Powerflush nearby to Keyworth
Keyworth is a large village in the English county of Nottinghamshire. It is about 6 miles (11 km) southeast of the city centre of Nottingham. It is located on a small, broad hilltop about 200 feet above sea level, surrounded by the larger undulating boulder clay that characterises the area south of Nottingham.
Keyworth has a sister city relationship with the French town of Feignies.
Visit this page for cleaning out rust in heating systems in these postcode areas:
Keyworth is first mentioned in writing in the Domesday Book in 1086, though recent archaeological finds of Roman artefacts in the parish outskirts suggest human inhabitation of the area as early as 800 AD. Keyworth began as an agricultural community, with the vast majority of its residents working as farmers and field labourers. Later, in the 1880s, frame-knitting gave rise to local employment and expansion.
Two grade II barns from the 17th century, one late 18th century house built in the Regency style, two early 19th century cottages on Main Street, and two grade II Former framework knitters’ workshops are among the village’s listed buildings.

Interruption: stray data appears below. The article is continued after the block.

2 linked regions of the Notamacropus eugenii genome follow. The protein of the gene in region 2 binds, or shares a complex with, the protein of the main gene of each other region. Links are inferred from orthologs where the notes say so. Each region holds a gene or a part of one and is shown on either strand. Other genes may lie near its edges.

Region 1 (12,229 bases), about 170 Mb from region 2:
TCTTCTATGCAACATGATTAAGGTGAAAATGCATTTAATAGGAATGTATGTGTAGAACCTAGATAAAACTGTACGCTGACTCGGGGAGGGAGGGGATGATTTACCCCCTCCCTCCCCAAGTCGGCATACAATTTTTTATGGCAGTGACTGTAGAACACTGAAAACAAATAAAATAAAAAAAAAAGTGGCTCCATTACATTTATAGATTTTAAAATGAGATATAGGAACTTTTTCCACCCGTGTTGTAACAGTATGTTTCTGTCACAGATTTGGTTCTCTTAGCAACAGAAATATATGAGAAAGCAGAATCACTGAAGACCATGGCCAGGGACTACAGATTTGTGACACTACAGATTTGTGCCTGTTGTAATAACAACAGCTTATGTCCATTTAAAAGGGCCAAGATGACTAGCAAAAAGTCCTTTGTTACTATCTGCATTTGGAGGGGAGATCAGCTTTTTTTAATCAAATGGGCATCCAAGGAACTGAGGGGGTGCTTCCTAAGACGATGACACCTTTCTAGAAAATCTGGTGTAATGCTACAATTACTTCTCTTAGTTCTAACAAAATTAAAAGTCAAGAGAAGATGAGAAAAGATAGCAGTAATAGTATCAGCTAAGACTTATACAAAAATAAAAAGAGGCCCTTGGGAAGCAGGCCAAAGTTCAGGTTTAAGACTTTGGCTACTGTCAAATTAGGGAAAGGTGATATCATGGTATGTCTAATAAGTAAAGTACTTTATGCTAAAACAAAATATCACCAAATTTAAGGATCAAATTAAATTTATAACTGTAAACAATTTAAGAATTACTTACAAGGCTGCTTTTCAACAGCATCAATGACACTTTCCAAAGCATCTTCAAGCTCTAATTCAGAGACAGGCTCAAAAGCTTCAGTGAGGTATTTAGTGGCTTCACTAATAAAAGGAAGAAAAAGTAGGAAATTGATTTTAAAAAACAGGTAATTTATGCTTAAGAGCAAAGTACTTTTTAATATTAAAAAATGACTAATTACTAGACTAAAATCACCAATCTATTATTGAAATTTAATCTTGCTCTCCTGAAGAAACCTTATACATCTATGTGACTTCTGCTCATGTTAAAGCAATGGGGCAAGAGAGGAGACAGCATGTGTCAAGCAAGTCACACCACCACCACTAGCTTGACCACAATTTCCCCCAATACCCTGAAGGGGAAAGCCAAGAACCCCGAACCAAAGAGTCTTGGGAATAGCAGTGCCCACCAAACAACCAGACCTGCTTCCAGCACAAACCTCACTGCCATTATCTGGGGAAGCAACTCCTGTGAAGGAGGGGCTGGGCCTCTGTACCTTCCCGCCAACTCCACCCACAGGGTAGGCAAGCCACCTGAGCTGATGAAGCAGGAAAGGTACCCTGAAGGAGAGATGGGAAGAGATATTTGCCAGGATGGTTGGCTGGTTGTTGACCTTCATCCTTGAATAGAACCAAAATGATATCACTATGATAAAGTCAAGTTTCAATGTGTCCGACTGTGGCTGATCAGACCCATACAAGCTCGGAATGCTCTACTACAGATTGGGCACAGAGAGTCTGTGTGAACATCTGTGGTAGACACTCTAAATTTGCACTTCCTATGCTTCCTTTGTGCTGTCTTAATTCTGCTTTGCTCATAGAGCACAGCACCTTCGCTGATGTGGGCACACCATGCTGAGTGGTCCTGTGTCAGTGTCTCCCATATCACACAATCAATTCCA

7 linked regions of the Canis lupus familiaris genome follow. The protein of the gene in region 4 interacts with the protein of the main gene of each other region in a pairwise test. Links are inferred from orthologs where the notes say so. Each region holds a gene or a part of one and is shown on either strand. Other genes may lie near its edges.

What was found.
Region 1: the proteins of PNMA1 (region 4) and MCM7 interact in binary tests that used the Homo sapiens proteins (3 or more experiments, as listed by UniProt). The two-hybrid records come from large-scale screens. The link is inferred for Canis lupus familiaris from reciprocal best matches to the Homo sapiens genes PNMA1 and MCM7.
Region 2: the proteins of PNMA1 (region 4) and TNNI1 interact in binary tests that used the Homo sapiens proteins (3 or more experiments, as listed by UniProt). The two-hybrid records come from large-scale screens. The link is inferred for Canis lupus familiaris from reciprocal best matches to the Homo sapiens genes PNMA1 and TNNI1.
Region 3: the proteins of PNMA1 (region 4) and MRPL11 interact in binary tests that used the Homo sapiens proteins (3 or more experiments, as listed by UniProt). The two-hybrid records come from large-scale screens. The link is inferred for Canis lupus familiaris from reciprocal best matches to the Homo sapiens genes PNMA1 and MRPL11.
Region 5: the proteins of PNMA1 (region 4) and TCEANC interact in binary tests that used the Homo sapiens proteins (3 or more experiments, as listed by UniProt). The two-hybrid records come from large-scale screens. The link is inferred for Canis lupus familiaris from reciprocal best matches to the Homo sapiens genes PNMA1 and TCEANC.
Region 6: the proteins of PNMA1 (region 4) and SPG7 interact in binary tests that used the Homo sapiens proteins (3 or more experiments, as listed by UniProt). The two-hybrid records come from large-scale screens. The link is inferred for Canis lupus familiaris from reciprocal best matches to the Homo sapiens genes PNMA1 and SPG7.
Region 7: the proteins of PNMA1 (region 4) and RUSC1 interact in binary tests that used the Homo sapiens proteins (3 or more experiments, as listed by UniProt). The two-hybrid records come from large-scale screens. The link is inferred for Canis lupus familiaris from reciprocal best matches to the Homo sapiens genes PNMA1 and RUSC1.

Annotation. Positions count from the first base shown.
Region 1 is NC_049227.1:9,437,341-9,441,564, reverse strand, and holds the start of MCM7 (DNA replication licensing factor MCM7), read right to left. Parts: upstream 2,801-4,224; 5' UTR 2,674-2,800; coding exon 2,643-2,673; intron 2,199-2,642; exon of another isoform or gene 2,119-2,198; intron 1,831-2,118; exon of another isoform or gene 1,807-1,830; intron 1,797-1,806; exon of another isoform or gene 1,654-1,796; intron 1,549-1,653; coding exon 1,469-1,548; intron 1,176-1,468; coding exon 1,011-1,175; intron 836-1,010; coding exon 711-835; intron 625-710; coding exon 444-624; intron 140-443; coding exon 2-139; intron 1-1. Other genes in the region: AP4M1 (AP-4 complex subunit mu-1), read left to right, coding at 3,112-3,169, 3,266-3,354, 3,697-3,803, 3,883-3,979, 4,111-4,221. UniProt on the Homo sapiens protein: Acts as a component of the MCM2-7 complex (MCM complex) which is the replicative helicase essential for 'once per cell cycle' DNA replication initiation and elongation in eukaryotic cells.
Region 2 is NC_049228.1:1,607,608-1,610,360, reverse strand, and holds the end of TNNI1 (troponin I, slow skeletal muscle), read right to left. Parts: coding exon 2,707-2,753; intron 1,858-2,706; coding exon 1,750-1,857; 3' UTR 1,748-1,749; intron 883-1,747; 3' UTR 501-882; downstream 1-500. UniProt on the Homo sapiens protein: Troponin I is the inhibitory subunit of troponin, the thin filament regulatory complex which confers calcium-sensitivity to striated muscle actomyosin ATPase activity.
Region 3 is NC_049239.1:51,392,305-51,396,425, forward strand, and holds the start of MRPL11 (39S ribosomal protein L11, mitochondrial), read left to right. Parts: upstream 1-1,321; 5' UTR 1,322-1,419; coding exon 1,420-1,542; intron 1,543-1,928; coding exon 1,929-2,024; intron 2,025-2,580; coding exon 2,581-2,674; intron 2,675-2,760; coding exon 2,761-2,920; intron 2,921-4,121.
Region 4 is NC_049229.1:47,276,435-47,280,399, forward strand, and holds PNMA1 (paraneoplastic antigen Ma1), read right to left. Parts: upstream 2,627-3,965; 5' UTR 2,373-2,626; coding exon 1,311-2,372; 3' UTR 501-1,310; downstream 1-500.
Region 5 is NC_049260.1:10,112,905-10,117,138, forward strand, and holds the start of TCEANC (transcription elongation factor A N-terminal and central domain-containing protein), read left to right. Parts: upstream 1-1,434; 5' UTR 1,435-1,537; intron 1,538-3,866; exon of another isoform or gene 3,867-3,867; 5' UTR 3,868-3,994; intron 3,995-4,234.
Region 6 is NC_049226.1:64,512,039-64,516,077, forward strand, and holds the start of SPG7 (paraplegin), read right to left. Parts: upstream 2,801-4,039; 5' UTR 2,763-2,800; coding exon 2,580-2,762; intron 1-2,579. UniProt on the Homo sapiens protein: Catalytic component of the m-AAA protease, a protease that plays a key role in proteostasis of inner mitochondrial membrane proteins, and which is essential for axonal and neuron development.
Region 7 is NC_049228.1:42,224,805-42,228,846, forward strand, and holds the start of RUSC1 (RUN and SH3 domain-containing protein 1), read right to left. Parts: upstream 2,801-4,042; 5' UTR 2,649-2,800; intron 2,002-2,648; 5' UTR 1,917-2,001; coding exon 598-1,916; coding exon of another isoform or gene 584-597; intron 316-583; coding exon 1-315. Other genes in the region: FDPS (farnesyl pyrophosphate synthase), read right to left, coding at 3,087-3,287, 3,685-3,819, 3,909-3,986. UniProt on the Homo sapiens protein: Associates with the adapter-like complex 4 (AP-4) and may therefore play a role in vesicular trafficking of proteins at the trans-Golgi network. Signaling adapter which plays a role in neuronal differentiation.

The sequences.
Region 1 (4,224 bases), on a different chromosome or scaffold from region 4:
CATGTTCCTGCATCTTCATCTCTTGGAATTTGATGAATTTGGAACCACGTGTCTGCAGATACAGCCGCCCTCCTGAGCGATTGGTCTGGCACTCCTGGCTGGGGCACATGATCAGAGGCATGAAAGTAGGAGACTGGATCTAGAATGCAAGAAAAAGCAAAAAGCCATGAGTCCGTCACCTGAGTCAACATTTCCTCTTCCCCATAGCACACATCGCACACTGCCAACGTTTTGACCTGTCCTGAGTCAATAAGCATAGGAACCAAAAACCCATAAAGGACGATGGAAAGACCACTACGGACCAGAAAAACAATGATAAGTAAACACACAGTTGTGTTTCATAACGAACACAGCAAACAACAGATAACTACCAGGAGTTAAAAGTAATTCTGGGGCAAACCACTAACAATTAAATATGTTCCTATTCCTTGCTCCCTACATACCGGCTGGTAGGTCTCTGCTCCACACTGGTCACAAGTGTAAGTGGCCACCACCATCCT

The Midland Railway came through Plumtree from Nottingham Midland station and along the north east of Keyworth in the early twentieth century, providing the village with an accessible rail route throughout the railway network, though this luxury only lasted about 70 years. From 1880 to 1949, the Plumtree station was open to passengers.
Significant growth occurred in the 1950s, 1960s, and 1970s, with Keyworth effectively becoming a commuter town for Nottingham. In recent years, the population has been declining slightly.
A more detailed account can be found on the Keyworth & District History Society’s website.